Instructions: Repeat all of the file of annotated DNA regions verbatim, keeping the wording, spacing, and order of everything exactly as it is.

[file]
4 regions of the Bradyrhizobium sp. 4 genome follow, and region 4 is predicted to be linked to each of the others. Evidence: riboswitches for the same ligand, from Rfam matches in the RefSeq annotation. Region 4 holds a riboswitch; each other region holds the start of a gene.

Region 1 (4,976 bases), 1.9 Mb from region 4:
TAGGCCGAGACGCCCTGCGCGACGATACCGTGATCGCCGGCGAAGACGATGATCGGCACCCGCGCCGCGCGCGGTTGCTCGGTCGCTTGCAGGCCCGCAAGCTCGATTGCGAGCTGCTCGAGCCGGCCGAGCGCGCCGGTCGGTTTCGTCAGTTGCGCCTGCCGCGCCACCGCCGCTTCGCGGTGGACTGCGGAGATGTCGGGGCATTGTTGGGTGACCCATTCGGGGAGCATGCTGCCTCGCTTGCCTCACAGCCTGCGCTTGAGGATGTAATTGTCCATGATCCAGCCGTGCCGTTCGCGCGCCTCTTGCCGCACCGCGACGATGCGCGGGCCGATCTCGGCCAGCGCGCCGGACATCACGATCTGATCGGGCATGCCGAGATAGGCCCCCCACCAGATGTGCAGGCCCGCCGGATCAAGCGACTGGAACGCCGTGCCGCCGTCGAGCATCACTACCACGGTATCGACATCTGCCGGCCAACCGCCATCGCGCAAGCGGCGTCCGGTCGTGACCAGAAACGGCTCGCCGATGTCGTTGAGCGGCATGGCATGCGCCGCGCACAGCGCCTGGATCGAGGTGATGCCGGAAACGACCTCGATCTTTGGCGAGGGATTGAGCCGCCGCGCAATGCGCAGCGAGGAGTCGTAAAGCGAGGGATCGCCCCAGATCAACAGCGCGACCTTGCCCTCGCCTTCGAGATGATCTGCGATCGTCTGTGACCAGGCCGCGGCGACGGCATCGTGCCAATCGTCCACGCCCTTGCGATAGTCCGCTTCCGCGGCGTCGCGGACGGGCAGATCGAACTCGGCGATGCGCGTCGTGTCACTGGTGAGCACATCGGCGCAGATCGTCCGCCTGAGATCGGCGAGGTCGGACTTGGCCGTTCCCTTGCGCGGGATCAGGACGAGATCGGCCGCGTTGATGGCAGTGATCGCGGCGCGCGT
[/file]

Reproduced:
4 regions of the Bradyrhizobium sp. 4 genome follow, and region 4 is predicted to be linked to each of the others. Evidence: riboswitches for the same ligand, from Rfam matches in the RefSeq annotation. Region 4 holds a riboswitch; each other region holds the start of a gene.

Region 1 (4,976 bases), 1.9 Mb from region 4:
TAGGCCGAGACGCCCTGCGCGACGATACCGTGATCGCCGGCGAAGACGATGATCGGCACCCGCGCCGCGCGCGGTTGCTCGGTCGCTTGCAGGCCCGCAAGCTCGATTGCGAGCTGCTCGAGCCGGCCGAGCGCGCCGGTCGGTTTCGTCAGTTGCGCCTGCCGCGCCACCGCCGCTTCGCGGTGGACTGCGGAGATGTCGGGGCATTGTTGGGTGACCCATTCGGGGAGCATGCTGCCTCGCTTGCCTCACAGCCTGCGCTTGAGGATGTAATTGTCCATGATCCAGCCGTGCCGTTCGCGCGCCTCTTGCCGCACCGCGACGATGCGCGGGCCGATCTCGGCCAGCGCGCCGGACATCACGATCTGATCGGGCATGCCGAGATAGGCCCCCCACCAGATGTGCAGGCCCGCCGGATCAAGCGACTGGAACGCCGTGCCGCCGTCGAGCATCACTACCACGGTATCGACATCTGCCGGCCAACCGCCATCGCGCAAGCGGCGTCCGGTCGTGACCAGAAACGGCTCGCCGATGTCGTTGAGCGGCATGGCATGCGCCGCGCACAGCGCCTGGATCGAGGTGATGCCGGAAACGACCTCGATCTTTGGCGAGGGATTGAGCCGCCGCGCAATGCGCAGCGAGGAGTCGTAAAGCGAGGGATCGCCCCAGATCAACAGCGCGACCTTGCCCTCGCCTTCGAGATGATCTGCGATCGTCTGTGACCAGGCCGCGGCGACGGCATCGTGCCAATCGTCCACGCCCTTGCGATAGTCCGCTTCCGCGGCGTCGCGGACGGGCAGATCGAACTCGGCGATGCGCGTCGTGTCACTGGTGAGCACATCGGCGCAGATCGTCCGCCTGAGATCGGCGAGGTCGGACTTGGCCGTTCCCTTGCGCGGGATCAGGACGAGATCGGCCGCGTTGATGGCAGTGATCGCGGCGCGCGT